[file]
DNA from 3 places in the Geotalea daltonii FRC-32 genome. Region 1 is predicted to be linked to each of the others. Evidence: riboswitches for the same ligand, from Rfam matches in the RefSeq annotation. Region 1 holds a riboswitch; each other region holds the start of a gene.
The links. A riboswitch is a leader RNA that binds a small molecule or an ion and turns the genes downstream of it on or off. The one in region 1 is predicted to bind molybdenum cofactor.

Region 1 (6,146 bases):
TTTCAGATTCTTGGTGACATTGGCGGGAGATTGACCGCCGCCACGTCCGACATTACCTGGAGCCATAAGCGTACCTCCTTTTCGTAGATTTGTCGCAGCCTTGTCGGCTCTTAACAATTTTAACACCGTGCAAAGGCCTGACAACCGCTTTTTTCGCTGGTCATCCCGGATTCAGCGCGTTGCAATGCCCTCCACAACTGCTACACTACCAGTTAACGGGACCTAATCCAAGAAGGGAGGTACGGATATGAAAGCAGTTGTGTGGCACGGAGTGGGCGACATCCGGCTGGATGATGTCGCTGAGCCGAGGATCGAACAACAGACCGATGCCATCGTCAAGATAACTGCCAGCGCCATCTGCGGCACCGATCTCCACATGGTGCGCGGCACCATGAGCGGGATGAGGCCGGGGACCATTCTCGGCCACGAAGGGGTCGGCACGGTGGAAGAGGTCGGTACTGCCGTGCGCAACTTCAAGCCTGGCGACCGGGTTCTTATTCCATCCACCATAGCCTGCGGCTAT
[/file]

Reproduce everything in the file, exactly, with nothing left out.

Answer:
DNA from 3 places in the Geotalea daltonii FRC-32 genome. Region 1 is predicted to be linked to each of the others. Evidence: riboswitches for the same ligand, from Rfam matches in the RefSeq annotation. Region 1 holds a riboswitch; each other region holds the start of a gene.
The links. A riboswitch is a leader RNA that binds a small molecule or an ion and turns the genes downstream of it on or off. The one in region 1 is predicted to bind molybdenum cofactor.

Region 1 (6,146 bases):
TTTCAGATTCTTGGTGACATTGGCGGGAGATTGACCGCCGCCACGTCCGACATTACCTGGAGCCATAAGCGTACCTCCTTTTCGTAGATTTGTCGCAGCCTTGTCGGCTCTTAACAATTTTAACACCGTGCAAAGGCCTGACAACCGCTTTTTTCGCTGGTCATCCCGGATTCAGCGCGTTGCAATGCCCTCCACAACTGCTACACTACCAGTTAACGGGACCTAATCCAAGAAGGGAGGTACGGATATGAAAGCAGTTGTGTGGCACGGAGTGGGCGACATCCGGCTGGATGATGTCGCTGAGCCGAGGATCGAACAACAGACCGATGCCATCGTCAAGATAACTGCCAGCGCCATCTGCGGCACCGATCTCCACATGGTGCGCGGCACCATGAGCGGGATGAGGCCGGGGACCATTCTCGGCCACGAAGGGGTCGGCACGGTGGAAGAGGTCGGTACTGCCGTGCGCAACTTCAAGCCTGGCGACCGGGTTCTTATTCCATCCACCATAGCCTGCGGCTAT